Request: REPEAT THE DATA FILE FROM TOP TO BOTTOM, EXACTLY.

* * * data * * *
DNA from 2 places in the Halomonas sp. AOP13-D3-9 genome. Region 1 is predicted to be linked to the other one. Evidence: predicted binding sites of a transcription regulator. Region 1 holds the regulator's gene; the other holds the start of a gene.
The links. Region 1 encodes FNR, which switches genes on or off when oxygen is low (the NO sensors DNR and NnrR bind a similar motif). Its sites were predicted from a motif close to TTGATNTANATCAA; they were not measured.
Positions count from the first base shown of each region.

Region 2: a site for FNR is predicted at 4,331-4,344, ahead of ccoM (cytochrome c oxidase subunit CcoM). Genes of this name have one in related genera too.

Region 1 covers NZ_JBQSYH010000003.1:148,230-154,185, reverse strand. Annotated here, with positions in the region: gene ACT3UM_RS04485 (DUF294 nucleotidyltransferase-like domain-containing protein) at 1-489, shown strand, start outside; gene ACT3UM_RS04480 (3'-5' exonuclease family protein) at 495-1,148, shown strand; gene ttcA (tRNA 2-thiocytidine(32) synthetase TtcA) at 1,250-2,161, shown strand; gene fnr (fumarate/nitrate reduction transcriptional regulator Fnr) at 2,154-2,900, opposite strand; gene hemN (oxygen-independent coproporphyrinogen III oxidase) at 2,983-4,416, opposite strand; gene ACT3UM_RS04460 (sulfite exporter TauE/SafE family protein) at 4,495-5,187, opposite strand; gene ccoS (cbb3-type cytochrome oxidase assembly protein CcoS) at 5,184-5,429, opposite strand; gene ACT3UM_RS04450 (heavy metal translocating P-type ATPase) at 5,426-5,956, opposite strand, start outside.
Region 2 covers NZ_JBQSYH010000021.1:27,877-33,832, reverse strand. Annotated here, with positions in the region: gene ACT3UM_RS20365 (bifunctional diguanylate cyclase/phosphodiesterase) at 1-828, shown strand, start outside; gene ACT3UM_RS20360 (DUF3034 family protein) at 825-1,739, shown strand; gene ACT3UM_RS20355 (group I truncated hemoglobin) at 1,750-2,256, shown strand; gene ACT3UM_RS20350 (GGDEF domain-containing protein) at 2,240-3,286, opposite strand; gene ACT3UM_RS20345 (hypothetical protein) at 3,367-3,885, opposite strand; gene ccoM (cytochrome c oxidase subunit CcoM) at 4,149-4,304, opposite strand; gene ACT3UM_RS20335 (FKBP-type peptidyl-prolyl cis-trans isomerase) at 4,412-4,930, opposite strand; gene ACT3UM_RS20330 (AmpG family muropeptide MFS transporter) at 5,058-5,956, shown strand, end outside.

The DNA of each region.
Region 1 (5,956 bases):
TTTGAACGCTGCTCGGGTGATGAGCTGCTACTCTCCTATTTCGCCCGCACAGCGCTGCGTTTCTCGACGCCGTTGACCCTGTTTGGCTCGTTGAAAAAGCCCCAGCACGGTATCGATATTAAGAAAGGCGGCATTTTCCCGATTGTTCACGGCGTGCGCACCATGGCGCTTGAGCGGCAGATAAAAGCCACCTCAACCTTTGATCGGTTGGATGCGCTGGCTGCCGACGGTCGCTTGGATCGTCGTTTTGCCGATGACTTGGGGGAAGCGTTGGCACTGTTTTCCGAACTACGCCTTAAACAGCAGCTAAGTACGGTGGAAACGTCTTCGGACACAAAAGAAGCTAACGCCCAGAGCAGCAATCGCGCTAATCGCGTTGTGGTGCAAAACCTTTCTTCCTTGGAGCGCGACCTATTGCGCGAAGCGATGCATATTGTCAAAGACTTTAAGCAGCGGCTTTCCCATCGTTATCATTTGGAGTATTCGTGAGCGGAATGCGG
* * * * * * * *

DNA from 2 places in the Halomonas sp. AOP13-D3-9 genome. Region 1 is predicted to be linked to the other one. Evidence: predicted binding sites of a transcription regulator. Region 1 holds the regulator's gene; the other holds the start of a gene.
The links. Region 1 encodes FNR, which switches genes on or off when oxygen is low (the NO sensors DNR and NnrR bind a similar motif). Its sites were predicted from a motif close to TTGATNTANATCAA; they were not measured.
Positions count from the first base shown of each region.

Region 2: a site for FNR is predicted at 4,331-4,344, ahead of ccoM (cytochrome c oxidase subunit CcoM). Genes of this name have one in related genera too.

Region 1 covers NZ_JBQSYH010000003.1:148,230-154,185, reverse strand. Annotated here, with positions in the region: gene ACT3UM_RS04485 (DUF294 nucleotidyltransferase-like domain-containing protein) at 1-489, shown strand, start outside; gene ACT3UM_RS04480 (3'-5' exonuclease family protein) at 495-1,148, shown strand; gene ttcA (tRNA 2-thiocytidine(32) synthetase TtcA) at 1,250-2,161, shown strand; gene fnr (fumarate/nitrate reduction transcriptional regulator Fnr) at 2,154-2,900, opposite strand; gene hemN (oxygen-independent coproporphyrinogen III oxidase) at 2,983-4,416, opposite strand; gene ACT3UM_RS04460 (sulfite exporter TauE/SafE family protein) at 4,495-5,187, opposite strand; gene ccoS (cbb3-type cytochrome oxidase assembly protein CcoS) at 5,184-5,429, opposite strand; gene ACT3UM_RS04450 (heavy metal translocating P-type ATPase) at 5,426-5,956, opposite strand, start outside.
Region 2 covers NZ_JBQSYH010000021.1:27,877-33,832, reverse strand. Annotated here, with positions in the region: gene ACT3UM_RS20365 (bifunctional diguanylate cyclase/phosphodiesterase) at 1-828, shown strand, start outside; gene ACT3UM_RS20360 (DUF3034 family protein) at 825-1,739, shown strand; gene ACT3UM_RS20355 (group I truncated hemoglobin) at 1,750-2,256, shown strand; gene ACT3UM_RS20350 (GGDEF domain-containing protein) at 2,240-3,286, opposite strand; gene ACT3UM_RS20345 (hypothetical protein) at 3,367-3,885, opposite strand; gene ccoM (cytochrome c oxidase subunit CcoM) at 4,149-4,304, opposite strand; gene ACT3UM_RS20335 (FKBP-type peptidyl-prolyl cis-trans isomerase) at 4,412-4,930, opposite strand; gene ACT3UM_RS20330 (AmpG family muropeptide MFS transporter) at 5,058-5,956, shown strand, end outside.

The DNA of each region.
Region 1 (5,956 bases):
TTTGAACGCTGCTCGGGTGATGAGCTGCTACTCTCCTATTTCGCCCGCACAGCGCTGCGTTTCTCGACGCCGTTGACCCTGTTTGGCTCGTTGAAAAAGCCCCAGCACGGTATCGATATTAAGAAAGGCGGCATTTTCCCGATTGTTCACGGCGTGCGCACCATGGCGCTTGAGCGGCAGATAAAAGCCACCTCAACCTTTGATCGGTTGGATGCGCTGGCTGCCGACGGTCGCTTGGATCGTCGTTTTGCCGATGACTTGGGGGAAGCGTTGGCACTGTTTTCCGAACTACGCCTTAAACAGCAGCTAAGTACGGTGGAAACGTCTTCGGACACAAAAGAAGCTAACGCCCAGAGCAGCAATCGCGCTAATCGCGTTGTGGTGCAAAACCTTTCTTCCTTGGAGCGCGACCTATTGCGCGAAGCGATGCATATTGTCAAAGACTTTAAGCAGCGGCTTTCCCATCGTTATCATTTGGAGTATTCGTGAGCGGAATGCGG